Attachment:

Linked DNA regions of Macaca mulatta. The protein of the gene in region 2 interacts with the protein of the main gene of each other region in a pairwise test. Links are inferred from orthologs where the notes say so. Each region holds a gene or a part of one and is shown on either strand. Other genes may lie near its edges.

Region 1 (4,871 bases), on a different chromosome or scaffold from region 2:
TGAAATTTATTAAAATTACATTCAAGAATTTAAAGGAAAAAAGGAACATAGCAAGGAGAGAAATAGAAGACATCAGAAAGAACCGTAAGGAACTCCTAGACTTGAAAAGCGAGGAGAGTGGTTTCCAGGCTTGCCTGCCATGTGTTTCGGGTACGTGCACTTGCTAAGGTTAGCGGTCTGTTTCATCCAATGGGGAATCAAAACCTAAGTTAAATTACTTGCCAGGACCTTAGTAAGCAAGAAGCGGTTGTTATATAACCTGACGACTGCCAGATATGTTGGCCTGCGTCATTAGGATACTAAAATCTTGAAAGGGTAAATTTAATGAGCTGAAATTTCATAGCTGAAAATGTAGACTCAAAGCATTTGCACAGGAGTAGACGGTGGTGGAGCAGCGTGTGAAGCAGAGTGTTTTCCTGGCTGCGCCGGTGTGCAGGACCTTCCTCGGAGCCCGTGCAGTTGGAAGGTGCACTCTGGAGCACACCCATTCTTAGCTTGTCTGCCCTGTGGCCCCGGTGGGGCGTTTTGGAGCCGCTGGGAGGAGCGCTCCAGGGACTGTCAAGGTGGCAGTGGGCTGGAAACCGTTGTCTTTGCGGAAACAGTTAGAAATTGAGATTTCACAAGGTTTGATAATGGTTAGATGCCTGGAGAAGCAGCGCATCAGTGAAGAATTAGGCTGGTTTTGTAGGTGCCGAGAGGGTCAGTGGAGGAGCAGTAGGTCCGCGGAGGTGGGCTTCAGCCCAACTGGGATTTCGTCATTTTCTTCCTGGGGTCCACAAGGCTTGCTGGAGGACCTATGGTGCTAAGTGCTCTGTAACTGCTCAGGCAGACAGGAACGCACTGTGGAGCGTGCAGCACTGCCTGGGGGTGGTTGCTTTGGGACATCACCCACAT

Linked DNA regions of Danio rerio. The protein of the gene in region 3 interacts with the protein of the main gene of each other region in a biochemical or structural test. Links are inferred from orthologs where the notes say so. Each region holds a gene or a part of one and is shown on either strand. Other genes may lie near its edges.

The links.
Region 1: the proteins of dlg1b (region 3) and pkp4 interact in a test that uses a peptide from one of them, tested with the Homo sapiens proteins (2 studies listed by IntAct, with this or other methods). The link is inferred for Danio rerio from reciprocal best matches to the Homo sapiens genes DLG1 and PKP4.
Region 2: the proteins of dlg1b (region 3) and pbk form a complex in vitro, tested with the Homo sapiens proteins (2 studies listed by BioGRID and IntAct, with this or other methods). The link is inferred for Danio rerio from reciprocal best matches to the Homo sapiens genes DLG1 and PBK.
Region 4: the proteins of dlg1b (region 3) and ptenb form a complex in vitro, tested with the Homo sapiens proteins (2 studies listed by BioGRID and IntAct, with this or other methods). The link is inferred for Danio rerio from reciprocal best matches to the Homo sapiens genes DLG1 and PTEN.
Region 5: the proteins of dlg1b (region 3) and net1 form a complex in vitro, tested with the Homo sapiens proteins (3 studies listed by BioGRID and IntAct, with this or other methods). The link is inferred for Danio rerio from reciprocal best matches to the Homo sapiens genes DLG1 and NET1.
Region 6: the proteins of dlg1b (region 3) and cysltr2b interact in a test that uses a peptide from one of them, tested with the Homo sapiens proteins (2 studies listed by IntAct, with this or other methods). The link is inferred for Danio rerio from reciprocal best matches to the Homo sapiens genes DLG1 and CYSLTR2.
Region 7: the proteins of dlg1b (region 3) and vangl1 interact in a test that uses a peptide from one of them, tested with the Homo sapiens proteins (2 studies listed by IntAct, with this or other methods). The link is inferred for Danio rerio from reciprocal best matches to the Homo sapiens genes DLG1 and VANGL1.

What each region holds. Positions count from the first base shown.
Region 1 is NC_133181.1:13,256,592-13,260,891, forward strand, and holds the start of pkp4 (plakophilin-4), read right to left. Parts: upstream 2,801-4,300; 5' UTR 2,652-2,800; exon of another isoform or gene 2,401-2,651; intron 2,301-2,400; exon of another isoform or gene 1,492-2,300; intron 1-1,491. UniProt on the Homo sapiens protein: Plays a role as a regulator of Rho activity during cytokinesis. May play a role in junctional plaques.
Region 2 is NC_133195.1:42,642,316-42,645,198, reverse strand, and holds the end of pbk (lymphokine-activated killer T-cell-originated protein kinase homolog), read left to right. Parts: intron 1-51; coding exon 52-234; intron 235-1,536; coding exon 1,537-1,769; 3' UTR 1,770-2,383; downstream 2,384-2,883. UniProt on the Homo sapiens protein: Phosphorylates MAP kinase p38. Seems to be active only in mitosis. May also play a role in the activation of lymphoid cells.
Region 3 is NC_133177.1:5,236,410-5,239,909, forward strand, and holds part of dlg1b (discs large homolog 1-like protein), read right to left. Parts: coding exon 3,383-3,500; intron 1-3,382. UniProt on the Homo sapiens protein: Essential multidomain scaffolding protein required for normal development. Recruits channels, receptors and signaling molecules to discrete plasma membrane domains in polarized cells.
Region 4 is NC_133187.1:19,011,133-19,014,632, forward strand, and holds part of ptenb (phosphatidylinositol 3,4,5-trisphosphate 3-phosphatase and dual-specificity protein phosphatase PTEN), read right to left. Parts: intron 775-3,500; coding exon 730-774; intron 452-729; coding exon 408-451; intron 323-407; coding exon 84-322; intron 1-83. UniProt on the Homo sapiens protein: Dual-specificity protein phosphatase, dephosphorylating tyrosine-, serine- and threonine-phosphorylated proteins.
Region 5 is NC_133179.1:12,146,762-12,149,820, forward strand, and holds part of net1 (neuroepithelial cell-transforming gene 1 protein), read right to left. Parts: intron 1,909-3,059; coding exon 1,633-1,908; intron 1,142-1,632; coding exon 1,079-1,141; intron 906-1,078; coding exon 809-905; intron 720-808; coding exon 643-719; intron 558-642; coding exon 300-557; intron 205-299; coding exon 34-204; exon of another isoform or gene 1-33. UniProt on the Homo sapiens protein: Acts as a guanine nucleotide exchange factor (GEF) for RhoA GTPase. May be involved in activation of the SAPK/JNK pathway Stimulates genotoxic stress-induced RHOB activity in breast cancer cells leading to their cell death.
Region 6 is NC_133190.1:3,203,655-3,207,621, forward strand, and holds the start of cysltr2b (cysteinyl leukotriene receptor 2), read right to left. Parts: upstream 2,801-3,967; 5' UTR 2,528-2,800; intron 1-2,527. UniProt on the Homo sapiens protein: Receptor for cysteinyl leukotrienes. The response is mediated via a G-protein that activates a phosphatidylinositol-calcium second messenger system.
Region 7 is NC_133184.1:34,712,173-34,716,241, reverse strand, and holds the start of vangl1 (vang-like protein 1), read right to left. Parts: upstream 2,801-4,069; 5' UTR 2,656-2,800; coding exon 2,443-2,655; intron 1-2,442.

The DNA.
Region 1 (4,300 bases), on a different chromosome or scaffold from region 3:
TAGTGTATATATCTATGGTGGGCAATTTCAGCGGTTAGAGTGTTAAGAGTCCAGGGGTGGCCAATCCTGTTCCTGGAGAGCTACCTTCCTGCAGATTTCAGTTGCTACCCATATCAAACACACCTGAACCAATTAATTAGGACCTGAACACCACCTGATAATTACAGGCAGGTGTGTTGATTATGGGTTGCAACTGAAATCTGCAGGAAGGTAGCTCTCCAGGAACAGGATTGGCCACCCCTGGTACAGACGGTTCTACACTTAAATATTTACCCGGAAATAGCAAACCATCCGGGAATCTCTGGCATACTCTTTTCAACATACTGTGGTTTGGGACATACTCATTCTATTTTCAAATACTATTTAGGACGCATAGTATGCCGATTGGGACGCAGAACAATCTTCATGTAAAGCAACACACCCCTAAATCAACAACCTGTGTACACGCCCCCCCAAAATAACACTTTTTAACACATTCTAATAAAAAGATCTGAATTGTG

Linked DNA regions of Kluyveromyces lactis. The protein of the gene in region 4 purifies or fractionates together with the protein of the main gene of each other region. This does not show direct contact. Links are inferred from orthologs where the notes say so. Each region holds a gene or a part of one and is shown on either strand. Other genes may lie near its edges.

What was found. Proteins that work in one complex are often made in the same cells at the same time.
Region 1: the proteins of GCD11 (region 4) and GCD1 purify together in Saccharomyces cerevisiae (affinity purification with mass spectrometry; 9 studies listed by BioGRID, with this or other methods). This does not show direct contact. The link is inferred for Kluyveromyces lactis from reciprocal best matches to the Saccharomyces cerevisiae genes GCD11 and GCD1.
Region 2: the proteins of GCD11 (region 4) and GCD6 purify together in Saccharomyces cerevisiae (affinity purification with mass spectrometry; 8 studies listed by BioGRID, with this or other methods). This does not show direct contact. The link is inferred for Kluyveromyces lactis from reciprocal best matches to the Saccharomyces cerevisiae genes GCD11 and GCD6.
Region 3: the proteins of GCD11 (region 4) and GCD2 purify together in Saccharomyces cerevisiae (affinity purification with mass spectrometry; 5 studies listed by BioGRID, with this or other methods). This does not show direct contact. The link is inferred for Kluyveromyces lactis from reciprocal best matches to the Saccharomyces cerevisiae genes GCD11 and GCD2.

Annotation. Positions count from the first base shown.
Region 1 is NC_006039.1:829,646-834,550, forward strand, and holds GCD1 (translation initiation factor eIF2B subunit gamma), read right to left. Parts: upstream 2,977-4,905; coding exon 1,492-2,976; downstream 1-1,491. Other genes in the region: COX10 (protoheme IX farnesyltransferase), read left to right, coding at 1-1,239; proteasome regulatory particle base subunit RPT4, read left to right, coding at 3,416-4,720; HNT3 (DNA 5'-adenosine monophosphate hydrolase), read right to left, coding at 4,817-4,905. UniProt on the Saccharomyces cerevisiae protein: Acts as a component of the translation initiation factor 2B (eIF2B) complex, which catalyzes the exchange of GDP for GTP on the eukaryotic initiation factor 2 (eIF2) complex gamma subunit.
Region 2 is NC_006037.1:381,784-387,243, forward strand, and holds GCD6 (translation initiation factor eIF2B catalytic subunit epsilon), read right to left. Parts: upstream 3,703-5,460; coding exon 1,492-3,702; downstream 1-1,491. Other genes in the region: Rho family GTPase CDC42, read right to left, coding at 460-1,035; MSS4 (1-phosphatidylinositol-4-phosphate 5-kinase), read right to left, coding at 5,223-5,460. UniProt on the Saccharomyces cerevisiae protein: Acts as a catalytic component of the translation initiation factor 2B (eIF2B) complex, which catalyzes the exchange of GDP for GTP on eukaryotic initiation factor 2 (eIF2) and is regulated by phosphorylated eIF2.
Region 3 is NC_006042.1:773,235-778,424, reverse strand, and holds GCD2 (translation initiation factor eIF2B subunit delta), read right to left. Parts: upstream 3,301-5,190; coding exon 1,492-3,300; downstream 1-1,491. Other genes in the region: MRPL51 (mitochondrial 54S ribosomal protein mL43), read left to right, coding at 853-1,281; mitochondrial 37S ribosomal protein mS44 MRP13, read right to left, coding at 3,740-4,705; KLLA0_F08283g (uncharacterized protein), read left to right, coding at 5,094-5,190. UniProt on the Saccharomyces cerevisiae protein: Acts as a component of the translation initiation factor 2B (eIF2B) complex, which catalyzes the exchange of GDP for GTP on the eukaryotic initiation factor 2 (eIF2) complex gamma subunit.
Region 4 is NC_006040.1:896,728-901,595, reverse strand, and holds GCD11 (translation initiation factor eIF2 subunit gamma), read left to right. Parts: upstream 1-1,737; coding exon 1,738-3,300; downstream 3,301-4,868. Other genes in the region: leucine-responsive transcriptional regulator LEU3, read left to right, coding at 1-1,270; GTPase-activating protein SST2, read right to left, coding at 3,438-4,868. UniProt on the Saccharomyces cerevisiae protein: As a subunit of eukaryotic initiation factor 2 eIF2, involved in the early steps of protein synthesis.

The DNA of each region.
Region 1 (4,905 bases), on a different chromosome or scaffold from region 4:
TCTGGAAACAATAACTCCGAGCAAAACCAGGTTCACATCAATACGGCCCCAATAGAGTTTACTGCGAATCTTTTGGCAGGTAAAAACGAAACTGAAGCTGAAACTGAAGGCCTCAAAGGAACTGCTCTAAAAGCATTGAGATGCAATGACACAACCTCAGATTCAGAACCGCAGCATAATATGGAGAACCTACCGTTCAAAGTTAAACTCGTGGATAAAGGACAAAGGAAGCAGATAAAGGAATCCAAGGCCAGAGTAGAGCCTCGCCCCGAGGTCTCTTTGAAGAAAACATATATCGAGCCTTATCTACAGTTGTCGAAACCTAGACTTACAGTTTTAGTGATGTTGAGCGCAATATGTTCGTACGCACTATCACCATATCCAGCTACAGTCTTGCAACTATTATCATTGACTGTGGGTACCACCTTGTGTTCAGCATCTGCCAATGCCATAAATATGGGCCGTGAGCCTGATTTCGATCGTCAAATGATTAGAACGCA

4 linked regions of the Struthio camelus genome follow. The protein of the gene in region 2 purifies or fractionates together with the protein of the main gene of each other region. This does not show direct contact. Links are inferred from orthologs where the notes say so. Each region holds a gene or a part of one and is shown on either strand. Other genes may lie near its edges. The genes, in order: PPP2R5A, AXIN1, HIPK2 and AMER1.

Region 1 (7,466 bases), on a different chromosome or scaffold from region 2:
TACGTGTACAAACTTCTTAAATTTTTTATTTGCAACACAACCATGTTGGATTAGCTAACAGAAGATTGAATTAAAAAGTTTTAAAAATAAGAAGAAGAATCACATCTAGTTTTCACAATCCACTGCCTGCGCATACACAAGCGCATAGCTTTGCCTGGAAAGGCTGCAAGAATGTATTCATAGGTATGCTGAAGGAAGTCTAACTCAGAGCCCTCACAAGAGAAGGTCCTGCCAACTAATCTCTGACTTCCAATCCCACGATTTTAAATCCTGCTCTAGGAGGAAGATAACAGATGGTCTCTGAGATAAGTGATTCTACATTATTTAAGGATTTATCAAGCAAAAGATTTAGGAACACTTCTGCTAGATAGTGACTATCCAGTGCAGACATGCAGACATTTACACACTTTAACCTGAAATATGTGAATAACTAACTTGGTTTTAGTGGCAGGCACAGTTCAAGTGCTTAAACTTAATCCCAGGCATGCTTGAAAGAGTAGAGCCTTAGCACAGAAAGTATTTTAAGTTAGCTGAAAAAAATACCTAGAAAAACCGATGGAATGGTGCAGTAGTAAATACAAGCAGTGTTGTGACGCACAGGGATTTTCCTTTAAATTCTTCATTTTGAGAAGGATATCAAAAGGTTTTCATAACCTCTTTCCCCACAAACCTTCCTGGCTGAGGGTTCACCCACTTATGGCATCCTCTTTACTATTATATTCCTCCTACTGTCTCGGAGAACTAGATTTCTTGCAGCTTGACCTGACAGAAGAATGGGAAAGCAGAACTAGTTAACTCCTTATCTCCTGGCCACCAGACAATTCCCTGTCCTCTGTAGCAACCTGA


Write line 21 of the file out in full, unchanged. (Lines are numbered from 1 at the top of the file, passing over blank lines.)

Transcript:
Region 1 (4,300 bases), on a different chromosome or scaffold from region 3: